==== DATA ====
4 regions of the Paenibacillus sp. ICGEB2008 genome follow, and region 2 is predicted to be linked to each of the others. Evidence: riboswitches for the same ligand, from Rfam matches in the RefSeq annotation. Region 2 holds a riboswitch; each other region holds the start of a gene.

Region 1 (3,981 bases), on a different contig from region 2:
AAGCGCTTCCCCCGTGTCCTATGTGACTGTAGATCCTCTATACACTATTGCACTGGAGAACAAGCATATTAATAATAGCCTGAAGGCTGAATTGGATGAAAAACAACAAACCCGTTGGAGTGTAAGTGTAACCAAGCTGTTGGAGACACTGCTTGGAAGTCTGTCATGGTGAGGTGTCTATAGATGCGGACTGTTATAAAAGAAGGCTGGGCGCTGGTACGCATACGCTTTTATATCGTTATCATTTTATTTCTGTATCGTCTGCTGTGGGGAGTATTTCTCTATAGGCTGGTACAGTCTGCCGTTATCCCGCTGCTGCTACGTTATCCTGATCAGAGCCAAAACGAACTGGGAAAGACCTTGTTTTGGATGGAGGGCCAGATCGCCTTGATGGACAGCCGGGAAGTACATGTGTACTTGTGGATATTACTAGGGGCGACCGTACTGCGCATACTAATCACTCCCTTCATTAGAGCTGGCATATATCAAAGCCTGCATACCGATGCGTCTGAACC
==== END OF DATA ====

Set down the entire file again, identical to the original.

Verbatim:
4 regions of the Paenibacillus sp. ICGEB2008 genome follow, and region 2 is predicted to be linked to each of the others. Evidence: riboswitches for the same ligand, from Rfam matches in the RefSeq annotation. Region 2 holds a riboswitch; each other region holds the start of a gene.

Region 1 (3,981 bases), on a different contig from region 2:
AAGCGCTTCCCCCGTGTCCTATGTGACTGTAGATCCTCTATACACTATTGCACTGGAGAACAAGCATATTAATAATAGCCTGAAGGCTGAATTGGATGAAAAACAACAAACCCGTTGGAGTGTAAGTGTAACCAAGCTGTTGGAGACACTGCTTGGAAGTCTGTCATGGTGAGGTGTCTATAGATGCGGACTGTTATAAAAGAAGGCTGGGCGCTGGTACGCATACGCTTTTATATCGTTATCATTTTATTTCTGTATCGTCTGCTGTGGGGAGTATTTCTCTATAGGCTGGTACAGTCTGCCGTTATCCCGCTGCTGCTACGTTATCCTGATCAGAGCCAAAACGAACTGGGAAAGACCTTGTTTTGGATGGAGGGCCAGATCGCCTTGATGGACAGCCGGGAAGTACATGTGTACTTGTGGATATTACTAGGGGCGACCGTACTGCGCATACTAATCACTCCCTTCATTAGAGCTGGCATATATCAAAGCCTGCATACCGATGCGTCTGAACC